Katie Herzig is a female singer-songwriter that will carve out of a place in your heart and cuddle up inside of it. She has shared the stage with the likes of Brandi Carlile and Missy Higgins, both of which she can easily hold her own next to. She is simply a mesmerizing, heartfelt treat.

Monday Morning Tunes: The Civil Wars

The Civil Wars

It shouldn’t have taken me until now to write about The Civil Wars, or at least mention them. Since it has taken me until now to dedicate a Monday Morning Tunes post to them, I have to tell you that this incredible, four-time Grammy Award-winning duo has officially parted ways.

Having been on an “indefinite hiatus” since late 2012, Joy Williams and John Paul White released a statement in early August announcing that their musical partnership had come to an end. The only work the Civil Wars have put out during the time of their hiatus has been the “Bare Bones EP” that featured alternate versions of the songs “Oh Henry” and “Eavesdrop” and acoustic versions of four other, previously-released songs.

So why was I compelled to write about the Civil Wars now? Well, it seems as if their song “Poison & Wine” has suddenly appeared everywhere, regardless of the fact that it was released three years ago on the “Barton Hollow” album.

I have a few go-to music resources I utilize throughout a typical workweek and no matter which I put on, this song always eventually shows up. I’ve loved it from the first time I heard it and I know you will too.

“Poison & Wine” was also used in its 3-minute and 39-second entirety during a montage at the end of a season 6 episode of “Grey’s Anatomy.” Fun fact.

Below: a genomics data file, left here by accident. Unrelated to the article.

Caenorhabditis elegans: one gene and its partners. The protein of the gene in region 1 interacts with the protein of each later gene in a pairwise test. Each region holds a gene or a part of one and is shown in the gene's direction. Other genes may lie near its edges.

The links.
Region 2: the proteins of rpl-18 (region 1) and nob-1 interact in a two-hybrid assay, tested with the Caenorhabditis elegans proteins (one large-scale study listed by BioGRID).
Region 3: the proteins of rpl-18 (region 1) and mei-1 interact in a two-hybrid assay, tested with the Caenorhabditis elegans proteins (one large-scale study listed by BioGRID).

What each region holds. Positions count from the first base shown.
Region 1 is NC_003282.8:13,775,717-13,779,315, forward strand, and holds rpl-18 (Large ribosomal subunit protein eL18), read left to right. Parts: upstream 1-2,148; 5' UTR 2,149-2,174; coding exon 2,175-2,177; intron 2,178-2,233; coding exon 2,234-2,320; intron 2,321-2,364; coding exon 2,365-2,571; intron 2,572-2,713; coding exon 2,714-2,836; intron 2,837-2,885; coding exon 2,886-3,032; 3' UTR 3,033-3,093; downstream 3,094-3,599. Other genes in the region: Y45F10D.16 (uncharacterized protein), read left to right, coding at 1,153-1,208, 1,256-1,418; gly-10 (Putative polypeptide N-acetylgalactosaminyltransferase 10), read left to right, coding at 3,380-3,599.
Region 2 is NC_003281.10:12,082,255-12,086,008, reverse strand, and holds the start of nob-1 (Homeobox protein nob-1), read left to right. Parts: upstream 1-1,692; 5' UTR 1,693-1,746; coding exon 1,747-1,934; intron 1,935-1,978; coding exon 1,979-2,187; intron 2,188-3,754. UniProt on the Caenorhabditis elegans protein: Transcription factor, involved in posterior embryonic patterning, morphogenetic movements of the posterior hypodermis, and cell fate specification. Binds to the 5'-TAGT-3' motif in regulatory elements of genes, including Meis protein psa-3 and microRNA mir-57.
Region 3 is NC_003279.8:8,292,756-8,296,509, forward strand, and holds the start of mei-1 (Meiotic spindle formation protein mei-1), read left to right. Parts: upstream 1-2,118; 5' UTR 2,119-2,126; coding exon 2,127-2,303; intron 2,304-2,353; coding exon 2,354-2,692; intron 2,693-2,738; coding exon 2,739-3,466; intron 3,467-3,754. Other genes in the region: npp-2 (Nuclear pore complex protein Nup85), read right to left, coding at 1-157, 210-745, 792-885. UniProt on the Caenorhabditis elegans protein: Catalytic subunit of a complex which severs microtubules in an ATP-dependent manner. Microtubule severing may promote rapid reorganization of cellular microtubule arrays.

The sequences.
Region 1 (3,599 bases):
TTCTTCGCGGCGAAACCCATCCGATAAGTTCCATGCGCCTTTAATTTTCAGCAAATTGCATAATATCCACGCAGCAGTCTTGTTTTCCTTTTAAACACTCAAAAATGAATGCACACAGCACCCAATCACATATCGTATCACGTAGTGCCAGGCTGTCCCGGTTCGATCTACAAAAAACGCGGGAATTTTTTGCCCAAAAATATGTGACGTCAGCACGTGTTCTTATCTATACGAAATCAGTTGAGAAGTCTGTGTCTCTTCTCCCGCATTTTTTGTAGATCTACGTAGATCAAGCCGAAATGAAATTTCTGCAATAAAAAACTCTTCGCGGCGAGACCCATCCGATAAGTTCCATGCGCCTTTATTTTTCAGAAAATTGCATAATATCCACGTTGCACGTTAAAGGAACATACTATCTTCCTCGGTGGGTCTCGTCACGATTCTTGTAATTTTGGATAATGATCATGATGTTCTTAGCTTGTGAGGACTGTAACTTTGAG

It’s difficult to pinpoint what is truly the best of the Civil Wars. They have received critical acclaim for nearly everything they have released.

In 2012, the Civil Wars won their first and second Grammy Awards, for their album “Barton Hollow” and for Best Country Duo/Group Performance, respectively. The next year they took home their third Grammy in the category of Best Song Written For Visual Media for their collaboration with Taylor Swift on the song “Safe & Sound” for “The Hunger Games: Songs From District 12 And Beyond” soundtrack.

Their 2013 self-titled album helped them scoop up their fourth Grammy in 2014, again for Best Country Duo/Group Performance.

It’s unfortunate that the Civil Wars have decided to part ways, especially considering their repeated, widespread success. Then again, that much success has been known to poison relationships. We’ll probably never know why the Civil Wars decided to call it quits, but we do know that Joy Williams will not be leaving the music industry behind.

In their final farewell statement, she said:

Looking ahead, I’m excited to share the music that I am writing and recording in the midst of this difficult transition. I’ve loved being back in the studio, and have missed performing live. I look forward to seeing you soon.”

At least we have that to look forward to.

Monday Morning Tunes: Sia


I have been on a total Sia kick lately. Cannot get enough of her.

This is actually the second time I have written about Sia here on Woman Tribune. The first time was back in 2010, when she spoke out about developing a panic disorder after being outed as bisexual by celebrity gossip blogger Perez Hilton. Losing her privacy at the height of her fame and suddenly inundated by the peering eyes of the public, she suffered panic attacks and ultimately decided to step out of the limelight.